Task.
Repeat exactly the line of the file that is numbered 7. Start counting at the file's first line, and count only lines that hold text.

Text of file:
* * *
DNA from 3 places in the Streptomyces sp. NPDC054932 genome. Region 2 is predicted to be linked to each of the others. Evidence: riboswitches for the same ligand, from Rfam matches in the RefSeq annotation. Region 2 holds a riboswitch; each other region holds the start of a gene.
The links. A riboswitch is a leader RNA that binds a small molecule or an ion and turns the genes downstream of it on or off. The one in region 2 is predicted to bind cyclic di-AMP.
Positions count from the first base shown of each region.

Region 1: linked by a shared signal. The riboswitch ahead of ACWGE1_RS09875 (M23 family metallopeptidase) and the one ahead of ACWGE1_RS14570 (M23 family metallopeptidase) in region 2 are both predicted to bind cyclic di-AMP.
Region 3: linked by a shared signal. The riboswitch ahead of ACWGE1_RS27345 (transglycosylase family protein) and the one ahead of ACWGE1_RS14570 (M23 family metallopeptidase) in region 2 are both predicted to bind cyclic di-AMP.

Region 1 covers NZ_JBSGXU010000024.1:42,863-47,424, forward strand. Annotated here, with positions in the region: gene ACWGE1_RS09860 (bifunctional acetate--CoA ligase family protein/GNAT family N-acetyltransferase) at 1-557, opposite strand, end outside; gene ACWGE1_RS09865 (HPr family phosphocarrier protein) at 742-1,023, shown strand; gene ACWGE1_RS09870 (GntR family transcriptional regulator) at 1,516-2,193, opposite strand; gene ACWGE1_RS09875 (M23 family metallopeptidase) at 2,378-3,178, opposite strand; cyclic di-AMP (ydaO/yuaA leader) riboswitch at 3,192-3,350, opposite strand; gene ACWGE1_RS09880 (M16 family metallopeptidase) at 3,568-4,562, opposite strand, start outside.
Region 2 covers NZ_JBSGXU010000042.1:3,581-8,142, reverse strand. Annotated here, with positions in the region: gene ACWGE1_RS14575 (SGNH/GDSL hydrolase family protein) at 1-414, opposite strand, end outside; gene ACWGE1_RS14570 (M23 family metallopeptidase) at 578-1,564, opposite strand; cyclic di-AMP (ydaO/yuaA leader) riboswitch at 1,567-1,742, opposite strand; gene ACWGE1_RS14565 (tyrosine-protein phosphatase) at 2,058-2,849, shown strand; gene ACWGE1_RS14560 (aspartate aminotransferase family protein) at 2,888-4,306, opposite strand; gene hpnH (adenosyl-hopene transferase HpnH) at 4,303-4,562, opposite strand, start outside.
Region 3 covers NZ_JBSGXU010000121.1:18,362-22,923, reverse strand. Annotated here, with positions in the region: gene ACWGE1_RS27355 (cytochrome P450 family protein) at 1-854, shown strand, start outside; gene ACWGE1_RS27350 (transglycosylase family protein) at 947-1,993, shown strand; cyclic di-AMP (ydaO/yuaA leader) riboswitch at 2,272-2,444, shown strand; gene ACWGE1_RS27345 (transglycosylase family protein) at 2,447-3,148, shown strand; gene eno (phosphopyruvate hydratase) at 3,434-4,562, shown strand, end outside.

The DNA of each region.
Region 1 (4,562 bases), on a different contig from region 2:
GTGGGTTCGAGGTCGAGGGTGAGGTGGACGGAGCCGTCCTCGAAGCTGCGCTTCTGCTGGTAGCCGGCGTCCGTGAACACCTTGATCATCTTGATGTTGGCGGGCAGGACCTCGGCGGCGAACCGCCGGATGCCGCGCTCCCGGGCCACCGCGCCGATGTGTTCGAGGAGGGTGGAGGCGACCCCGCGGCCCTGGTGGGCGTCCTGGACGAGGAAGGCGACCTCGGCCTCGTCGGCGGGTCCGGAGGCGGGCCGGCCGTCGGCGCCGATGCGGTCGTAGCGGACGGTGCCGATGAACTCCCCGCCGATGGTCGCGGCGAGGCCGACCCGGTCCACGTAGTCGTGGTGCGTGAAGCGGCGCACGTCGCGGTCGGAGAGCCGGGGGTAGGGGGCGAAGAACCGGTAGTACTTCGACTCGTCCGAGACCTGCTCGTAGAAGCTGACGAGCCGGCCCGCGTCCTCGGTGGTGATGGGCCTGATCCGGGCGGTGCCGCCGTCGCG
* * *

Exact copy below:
Region 2 covers NZ_JBSGXU010000042.1:3,581-8,142, reverse strand. Annotated here, with positions in the region: gene ACWGE1_RS14575 (SGNH/GDSL hydrolase family protein) at 1-414, opposite strand, end outside; gene ACWGE1_RS14570 (M23 family metallopeptidase) at 578-1,564, opposite strand; cyclic di-AMP (ydaO/yuaA leader) riboswitch at 1,567-1,742, opposite strand; gene ACWGE1_RS14565 (tyrosine-protein phosphatase) at 2,058-2,849, shown strand; gene ACWGE1_RS14560 (aspartate aminotransferase family protein) at 2,888-4,306, opposite strand; gene hpnH (adenosyl-hopene transferase HpnH) at 4,303-4,562, opposite strand, start outside.